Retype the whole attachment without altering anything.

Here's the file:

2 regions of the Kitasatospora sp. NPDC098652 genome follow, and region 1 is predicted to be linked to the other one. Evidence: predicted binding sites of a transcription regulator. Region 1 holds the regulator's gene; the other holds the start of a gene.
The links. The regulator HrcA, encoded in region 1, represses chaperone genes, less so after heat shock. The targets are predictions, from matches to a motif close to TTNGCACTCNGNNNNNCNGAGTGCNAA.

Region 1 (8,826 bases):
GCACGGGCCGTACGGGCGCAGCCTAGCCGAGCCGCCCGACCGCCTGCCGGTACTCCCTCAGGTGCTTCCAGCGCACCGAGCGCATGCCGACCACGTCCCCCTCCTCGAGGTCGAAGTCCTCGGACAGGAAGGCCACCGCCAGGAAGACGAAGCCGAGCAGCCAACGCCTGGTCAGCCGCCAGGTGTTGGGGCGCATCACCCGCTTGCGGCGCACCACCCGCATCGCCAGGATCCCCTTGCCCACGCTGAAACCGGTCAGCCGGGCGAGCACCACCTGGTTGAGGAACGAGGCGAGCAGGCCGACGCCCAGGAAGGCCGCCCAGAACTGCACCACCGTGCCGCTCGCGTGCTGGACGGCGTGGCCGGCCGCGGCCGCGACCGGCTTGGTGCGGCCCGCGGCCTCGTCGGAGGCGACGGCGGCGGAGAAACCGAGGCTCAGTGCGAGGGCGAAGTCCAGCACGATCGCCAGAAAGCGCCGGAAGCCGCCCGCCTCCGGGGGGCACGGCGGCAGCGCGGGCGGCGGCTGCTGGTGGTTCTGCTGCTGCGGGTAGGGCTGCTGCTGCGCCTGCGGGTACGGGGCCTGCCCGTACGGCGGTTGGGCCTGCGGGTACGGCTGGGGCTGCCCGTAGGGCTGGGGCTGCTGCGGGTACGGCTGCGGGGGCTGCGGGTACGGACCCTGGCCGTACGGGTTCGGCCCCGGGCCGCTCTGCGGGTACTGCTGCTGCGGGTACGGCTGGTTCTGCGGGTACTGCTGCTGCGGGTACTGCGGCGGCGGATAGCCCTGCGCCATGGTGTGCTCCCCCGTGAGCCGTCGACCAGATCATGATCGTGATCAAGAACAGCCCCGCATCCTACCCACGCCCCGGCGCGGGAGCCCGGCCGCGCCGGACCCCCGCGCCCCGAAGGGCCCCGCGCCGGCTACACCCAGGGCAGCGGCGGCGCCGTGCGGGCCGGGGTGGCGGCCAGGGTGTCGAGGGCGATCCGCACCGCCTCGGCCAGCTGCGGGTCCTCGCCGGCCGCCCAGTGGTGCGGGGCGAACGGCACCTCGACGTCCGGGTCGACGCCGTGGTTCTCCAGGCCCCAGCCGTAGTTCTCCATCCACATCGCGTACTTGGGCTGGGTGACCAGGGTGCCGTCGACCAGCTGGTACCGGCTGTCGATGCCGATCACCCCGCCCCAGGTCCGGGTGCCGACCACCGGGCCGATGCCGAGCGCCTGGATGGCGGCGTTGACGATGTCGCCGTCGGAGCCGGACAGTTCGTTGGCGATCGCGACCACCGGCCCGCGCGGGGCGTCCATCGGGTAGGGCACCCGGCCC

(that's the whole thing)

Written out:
2 regions of the Kitasatospora sp. NPDC098652 genome follow, and region 1 is predicted to be linked to the other one. Evidence: predicted binding sites of a transcription regulator. Region 1 holds the regulator's gene; the other holds the start of a gene.
The links. The regulator HrcA, encoded in region 1, represses chaperone genes, less so after heat shock. The targets are predictions, from matches to a motif close to TTNGCACTCNGNNNNNCNGAGTGCNAA.

Region 1 (8,826 bases):
GCACGGGCCGTACGGGCGCAGCCTAGCCGAGCCGCCCGACCGCCTGCCGGTACTCCCTCAGGTGCTTCCAGCGCACCGAGCGCATGCCGACCACGTCCCCCTCCTCGAGGTCGAAGTCCTCGGACAGGAAGGCCACCGCCAGGAAGACGAAGCCGAGCAGCCAACGCCTGGTCAGCCGCCAGGTGTTGGGGCGCATCACCCGCTTGCGGCGCACCACCCGCATCGCCAGGATCCCCTTGCCCACGCTGAAACCGGTCAGCCGGGCGAGCACCACCTGGTTGAGGAACGAGGCGAGCAGGCCGACGCCCAGGAAGGCCGCCCAGAACTGCACCACCGTGCCGCTCGCGTGCTGGACGGCGTGGCCGGCCGCGGCCGCGACCGGCTTGGTGCGGCCCGCGGCCTCGTCGGAGGCGACGGCGGCGGAGAAACCGAGGCTCAGTGCGAGGGCGAAGTCCAGCACGATCGCCAGAAAGCGCCGGAAGCCGCCCGCCTCCGGGGGGCACGGCGGCAGCGCGGGCGGCGGCTGCTGGTGGTTCTGCTGCTGCGGGTAGGGCTGCTGCTGCGCCTGCGGGTACGGGGCCTGCCCGTACGGCGGTTGGGCCTGCGGGTACGGCTGGGGCTGCCCGTAGGGCTGGGGCTGCTGCGGGTACGGCTGCGGGGGCTGCGGGTACGGACCCTGGCCGTACGGGTTCGGCCCCGGGCCGCTCTGCGGGTACTGCTGCTGCGGGTACGGCTGGTTCTGCGGGTACTGCTGCTGCGGGTACTGCGGCGGCGGATAGCCCTGCGCCATGGTGTGCTCCCCCGTGAGCCGTCGACCAGATCATGATCGTGATCAAGAACAGCCCCGCATCCTACCCACGCCCCGGCGCGGGAGCCCGGCCGCGCCGGACCCCCGCGCCCCGAAGGGCCCCGCGCCGGCTACACCCAGGGCAGCGGCGGCGCCGTGCGGGCCGGGGTGGCGGCCAGGGTGTCGAGGGCGATCCGCACCGCCTCGGCCAGCTGCGGGTCCTCGCCGGCCGCCCAGTGGTGCGGGGCGAACGGCACCTCGACGTCCGGGTCGACGCCGTGGTTCTCCAGGCCCCAGCCGTAGTTCTCCATCCACATCGCGTACTTGGGCTGGGTGACCAGGGTGCCGTCGACCAGCTGGTACCGGCTGTCGATGCCGATCACCCCGCCCCAGGTCCGGGTGCCGACCACCGGGCCGATGCCGAGCGCCTGGATGGCGGCGTTGACGATGTCGCCGTCGGAGCCGGACAGTTCGTTGGCGATCGCGACCACCGGCCCGCGCGGGGCGTCCATCGGGTAGGGCACCCGGCCC